98 fluorescence intensity change from the previous system was not an artificial signal and hairpins tethered to magnetic beads can be manipulated by the applied magnetic field. Conclusion In conclusion, a magnetically driven DNA nanomotor us ing DNA hairpins conjugated to magnetic particles has been successfully demonstrated. Specifically, DNA hairpins with different numbers of base pairs in the stem were synthesized. One end of the DNA hairpin was immobilized on the glass surface of a micro c hannel and the other end was attached to iron oxide particles. An external magnetic field was then applied to pull the iron oxide particles away from the glass surface. This pulling force opens the hairpin, as observed by an increased fluorescence signal, and is interpreted as the power stroke. Removal of the magnetic field reforms the closed state of DNA hairpins, as observed by decreased fluorescence signal, and represents the recovery stroke. Motorization of the nanodevice results from the cyclical shri nking and extending movements. This DNA nanomotor holds promise for a new class of nanomachines that can be operated by magnetic field without any additional DNA strands as fuels. In addition, using magnetic field to control the movement of molecules can a lso avoid molecular damage from photonic fluxes, which in contrast to previous photoregulated DNA nanomotors.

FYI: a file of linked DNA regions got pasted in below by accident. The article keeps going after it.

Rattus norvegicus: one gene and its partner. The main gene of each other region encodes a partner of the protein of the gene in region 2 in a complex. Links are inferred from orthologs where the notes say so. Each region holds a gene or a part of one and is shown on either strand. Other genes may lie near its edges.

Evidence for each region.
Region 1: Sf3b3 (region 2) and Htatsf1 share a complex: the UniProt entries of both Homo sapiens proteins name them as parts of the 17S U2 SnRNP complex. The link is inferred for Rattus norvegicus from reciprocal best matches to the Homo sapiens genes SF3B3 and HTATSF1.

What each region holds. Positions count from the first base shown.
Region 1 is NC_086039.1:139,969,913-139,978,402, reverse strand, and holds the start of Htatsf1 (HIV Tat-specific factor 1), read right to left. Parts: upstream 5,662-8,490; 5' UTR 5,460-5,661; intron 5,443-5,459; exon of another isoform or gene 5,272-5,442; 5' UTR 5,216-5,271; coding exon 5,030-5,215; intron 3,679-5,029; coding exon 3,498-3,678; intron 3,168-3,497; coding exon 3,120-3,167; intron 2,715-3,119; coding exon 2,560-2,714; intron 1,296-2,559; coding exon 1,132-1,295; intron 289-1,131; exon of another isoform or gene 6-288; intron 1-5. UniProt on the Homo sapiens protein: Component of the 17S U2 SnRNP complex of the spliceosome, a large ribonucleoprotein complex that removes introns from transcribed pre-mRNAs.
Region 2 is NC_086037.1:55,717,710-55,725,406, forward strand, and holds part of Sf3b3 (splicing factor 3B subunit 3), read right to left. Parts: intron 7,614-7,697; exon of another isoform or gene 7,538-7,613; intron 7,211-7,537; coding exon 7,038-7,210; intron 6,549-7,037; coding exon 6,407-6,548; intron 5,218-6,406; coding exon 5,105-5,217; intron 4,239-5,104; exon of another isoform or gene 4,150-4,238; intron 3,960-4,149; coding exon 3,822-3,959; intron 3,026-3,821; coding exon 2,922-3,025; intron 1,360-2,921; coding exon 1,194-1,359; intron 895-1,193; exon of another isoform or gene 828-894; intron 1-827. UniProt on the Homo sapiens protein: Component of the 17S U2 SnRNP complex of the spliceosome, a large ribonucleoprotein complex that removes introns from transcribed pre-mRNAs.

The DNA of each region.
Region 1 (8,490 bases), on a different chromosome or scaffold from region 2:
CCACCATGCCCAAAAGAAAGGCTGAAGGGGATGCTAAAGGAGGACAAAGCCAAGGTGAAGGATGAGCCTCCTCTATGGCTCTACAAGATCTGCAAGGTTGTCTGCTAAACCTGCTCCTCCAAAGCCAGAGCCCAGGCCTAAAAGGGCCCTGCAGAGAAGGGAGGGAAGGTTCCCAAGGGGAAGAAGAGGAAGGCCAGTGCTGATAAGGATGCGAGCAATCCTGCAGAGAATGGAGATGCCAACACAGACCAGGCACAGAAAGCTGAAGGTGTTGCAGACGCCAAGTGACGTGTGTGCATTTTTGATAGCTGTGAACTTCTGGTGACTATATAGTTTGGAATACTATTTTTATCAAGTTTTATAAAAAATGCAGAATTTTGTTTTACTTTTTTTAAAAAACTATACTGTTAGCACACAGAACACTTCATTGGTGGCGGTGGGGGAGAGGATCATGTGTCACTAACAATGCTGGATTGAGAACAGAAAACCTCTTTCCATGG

99 Figure 4 1. Concept of magnetically driven DNA nanomotor 15 2 One end of DNA hairpins were immobilized on a glass surface and the other conjugated to magnetic particles. DNA hairpins molecules were opened by an external magnetic field gradient and subsequently closed through DNA hybridization after the removal of nanomotor and the hybridization of the hairpin as the recovery stroke.
100 Figure 4 2 Signal enhancement of DNA hairpins in solution after the addition of DNase I. 152 Fluorescence emission at 520 nm was measured for the DNA hairpins after DNase I addition: [DNA hairpin] = 100nM, DNase I = 2000 U/mL, and buffer is 20 mM Tris HCl buffer pH 7.4, Na + = 100 nM, Mg 2+ = 10 mM